The Gold Glove was the third straight in center field for Beltran, who now has a total of three for his career, and the second consecutive at third base for Wright, who won his first last season.
"I take a lot of pride in being a complete player," Beltran said on Wednesday in a statement. "Even on the days when I don't get a hit, I feel I can make a difference in the field."
League managers and coaches, who can't select their own players, vote each year on the award, which recognizes one player from each league for all nine positions on the diamond.
This year's award provided reason for pride for Wright, who endured criticism after he won his first Gold Glove last season -- despite ranking seventh among National League third basemen with a .954 fielding percentage. Wright improved both his standing and his percentage this season, finishing fourth in the NL with a .962 mark.
Wright tied for the league lead among third basemen with 416 total chances, and he did not commit an error over a span of 36 consecutive games from Aug. 7 to Sept. 16. It was one of three error-free stretches of at least 28 straight games for Wright.
Beltran, meanwhile, continued the steady defense that has become a trademark during his time with the Mets, finishing third in the NL with eight outfield assists. Beltran ranked third among center fielders with a .993 fielding percentage, and first with 429 chances. He is now tied with shortstop Rey Ordonez for the second-most Gold Gloves in Mets history, ranking behind Keith Hernandez, who won six of them at first base.
Beltran tied for the final outfield Gold Glove Award last season, but he won it outright this year. He joined fellow center fielders Shane Victorino and Nate McLouth, both of whom were first-time winners in 2008. This season marked the first in 11 years that Dodgers center fielder Andruw Jones, formerly of the Braves, did not win a Gold Glove.
Given the overall success of the Mets on defense -- they finished third in the NL with a .986 fielding percentage -- the individual successes of Beltran and Wright came hardly as a shock. Yet that didn't mean they provided any measure of solace after a season that saw the Mets again fall a game shy of qualifying for the postseason.
"Individual awards are nice," Wright said in a statement, "but, for me, my entire focus is on the team and getting back to the playoffs."
One of Wright's primary competitors for the Gold Glove last season was seven-time winner Scott Rolen, who has since moved to the American League, clearing Wright's path for a second consecutive award. With Rolen out of the picture, Wright needed only to finish above Troy Glaus of the Cardinals and Kevin Kouzmanoff of the Padres to claim this year's honor. No other NL third baseman played even close to as many innings with as much statistical success as Wright.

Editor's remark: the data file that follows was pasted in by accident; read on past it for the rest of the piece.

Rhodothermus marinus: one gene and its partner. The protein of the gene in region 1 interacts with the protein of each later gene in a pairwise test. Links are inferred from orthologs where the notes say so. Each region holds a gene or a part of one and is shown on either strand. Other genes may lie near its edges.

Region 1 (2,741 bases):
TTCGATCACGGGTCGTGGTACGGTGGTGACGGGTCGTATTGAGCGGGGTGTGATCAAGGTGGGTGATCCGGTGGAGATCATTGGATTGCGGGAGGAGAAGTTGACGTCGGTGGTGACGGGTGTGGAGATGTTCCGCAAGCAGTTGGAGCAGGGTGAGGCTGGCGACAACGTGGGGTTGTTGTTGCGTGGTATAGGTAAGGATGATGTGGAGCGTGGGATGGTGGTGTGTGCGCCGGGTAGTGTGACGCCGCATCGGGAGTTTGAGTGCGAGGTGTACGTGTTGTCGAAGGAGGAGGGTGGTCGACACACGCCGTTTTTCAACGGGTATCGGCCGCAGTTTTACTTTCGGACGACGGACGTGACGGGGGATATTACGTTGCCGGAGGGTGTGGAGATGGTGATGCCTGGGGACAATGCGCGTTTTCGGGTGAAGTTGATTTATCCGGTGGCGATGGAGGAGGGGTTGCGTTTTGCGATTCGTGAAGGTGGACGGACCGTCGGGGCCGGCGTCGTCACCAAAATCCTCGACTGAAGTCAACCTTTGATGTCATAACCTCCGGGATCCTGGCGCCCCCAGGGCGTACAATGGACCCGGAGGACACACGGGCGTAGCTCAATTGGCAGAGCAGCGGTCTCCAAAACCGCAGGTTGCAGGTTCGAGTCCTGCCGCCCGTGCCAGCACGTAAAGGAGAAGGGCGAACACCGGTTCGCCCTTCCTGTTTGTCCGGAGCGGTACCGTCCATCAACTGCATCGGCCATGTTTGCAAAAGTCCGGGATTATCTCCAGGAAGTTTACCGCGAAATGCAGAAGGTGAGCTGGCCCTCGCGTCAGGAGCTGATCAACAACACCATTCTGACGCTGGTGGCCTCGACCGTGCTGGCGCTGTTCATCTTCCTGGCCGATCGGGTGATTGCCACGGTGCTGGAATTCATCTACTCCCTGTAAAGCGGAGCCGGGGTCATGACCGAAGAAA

Yet Wright's standing among his peers was not nearly so high last season, when he narrowly bested a strong field at the position. Fellow third baseman Chipper Jones called it a "head-scratcher" that Wright won, pointing to Pedro Feliz and Aramis Ramirez as other worthy candidates.
"It's not like I was voting for myself," Wright said at the time. "There aren't too many people out there that can say they won a Gold Glove, whether there are questions behind it or not. It's unexpected as any individual award is unexpected, but I'm going to put that right in the middle of my trophy case."
And now he'll have to balance two of them.
That's one fewer than Beltran, who needed to dodge a few additional obstacles en route to his third consecutive Gold Glove. Ranking behind McLouth, Victorino and former Met Mike Cameron in fielding percentage among center fielders, Beltran also had to deal with a few strong candidates -- including Hunter Pence of the Astros and Ryan Braun of the Brewers -- at the corner outfield positions. Yet a good reputation never hurts, and Beltran boasts a more extensive defensive resume than any of the other top candidates.
This year's NL Gold Glove team was stocked with first-time winners, as well, including McLouth, Victorino, catcher Yadier Molina of the Cardinals, first baseman Adrian Gonzalez of the Padres and second baseman Brandon Phillips of the Reds. Phillies shortstop Jimmy Rollins won his second consecutive award, and Dodgers pitcher Greg Maddux won his 18th Gold Glove -- and fifth straight -- on the mound.
The 2008 season marked the 52nd year of the Gold Glove Award. The first were awarded in 1957 to one player at each position combined from both leagues, then expanded the following year to include a lineup of nine players from each league.
Anthony DiComo is a reporter for MLB.com. This story was not subject to the approval of Major League Baseball or its clubs.